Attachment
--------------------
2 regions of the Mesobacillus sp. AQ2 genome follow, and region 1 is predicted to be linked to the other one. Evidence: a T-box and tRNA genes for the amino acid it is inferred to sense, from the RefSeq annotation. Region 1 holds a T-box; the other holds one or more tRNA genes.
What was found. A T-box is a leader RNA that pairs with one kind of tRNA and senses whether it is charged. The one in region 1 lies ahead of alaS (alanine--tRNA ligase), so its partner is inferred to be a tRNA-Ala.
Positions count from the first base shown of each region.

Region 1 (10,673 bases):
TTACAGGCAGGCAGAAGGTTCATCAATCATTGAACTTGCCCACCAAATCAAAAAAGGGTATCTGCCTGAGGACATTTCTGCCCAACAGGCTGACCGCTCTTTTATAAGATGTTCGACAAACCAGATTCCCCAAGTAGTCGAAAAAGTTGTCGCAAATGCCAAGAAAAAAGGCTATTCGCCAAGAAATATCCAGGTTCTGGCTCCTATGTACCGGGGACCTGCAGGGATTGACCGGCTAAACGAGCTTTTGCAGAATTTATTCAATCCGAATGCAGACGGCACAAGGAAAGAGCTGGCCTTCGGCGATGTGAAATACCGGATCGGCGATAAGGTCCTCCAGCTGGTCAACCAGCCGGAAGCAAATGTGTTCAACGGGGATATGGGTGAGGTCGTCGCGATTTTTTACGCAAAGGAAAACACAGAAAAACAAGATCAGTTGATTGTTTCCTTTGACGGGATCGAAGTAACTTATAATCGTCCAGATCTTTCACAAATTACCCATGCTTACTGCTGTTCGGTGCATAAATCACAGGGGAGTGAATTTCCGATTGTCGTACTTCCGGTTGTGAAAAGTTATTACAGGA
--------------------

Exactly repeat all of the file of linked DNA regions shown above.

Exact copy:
2 regions of the Mesobacillus sp. AQ2 genome follow, and region 1 is predicted to be linked to the other one. Evidence: a T-box and tRNA genes for the amino acid it is inferred to sense, from the RefSeq annotation. Region 1 holds a T-box; the other holds one or more tRNA genes.
What was found. A T-box is a leader RNA that pairs with one kind of tRNA and senses whether it is charged. The one in region 1 lies ahead of alaS (alanine--tRNA ligase), so its partner is inferred to be a tRNA-Ala.
Positions count from the first base shown of each region.

Region 1 (10,673 bases):
TTACAGGCAGGCAGAAGGTTCATCAATCATTGAACTTGCCCACCAAATCAAAAAAGGGTATCTGCCTGAGGACATTTCTGCCCAACAGGCTGACCGCTCTTTTATAAGATGTTCGACAAACCAGATTCCCCAAGTAGTCGAAAAAGTTGTCGCAAATGCCAAGAAAAAAGGCTATTCGCCAAGAAATATCCAGGTTCTGGCTCCTATGTACCGGGGACCTGCAGGGATTGACCGGCTAAACGAGCTTTTGCAGAATTTATTCAATCCGAATGCAGACGGCACAAGGAAAGAGCTGGCCTTCGGCGATGTGAAATACCGGATCGGCGATAAGGTCCTCCAGCTGGTCAACCAGCCGGAAGCAAATGTGTTCAACGGGGATATGGGTGAGGTCGTCGCGATTTTTTACGCAAAGGAAAACACAGAAAAACAAGATCAGTTGATTGTTTCCTTTGACGGGATCGAAGTAACTTATAATCGTCCAGATCTTTCACAAATTACCCATGCTTACTGCTGTTCGGTGCATAAATCACAGGGGAGTGAATTTCCGATTGTCGTACTTCCGGTTGTGAAAAGTTATTACAGGA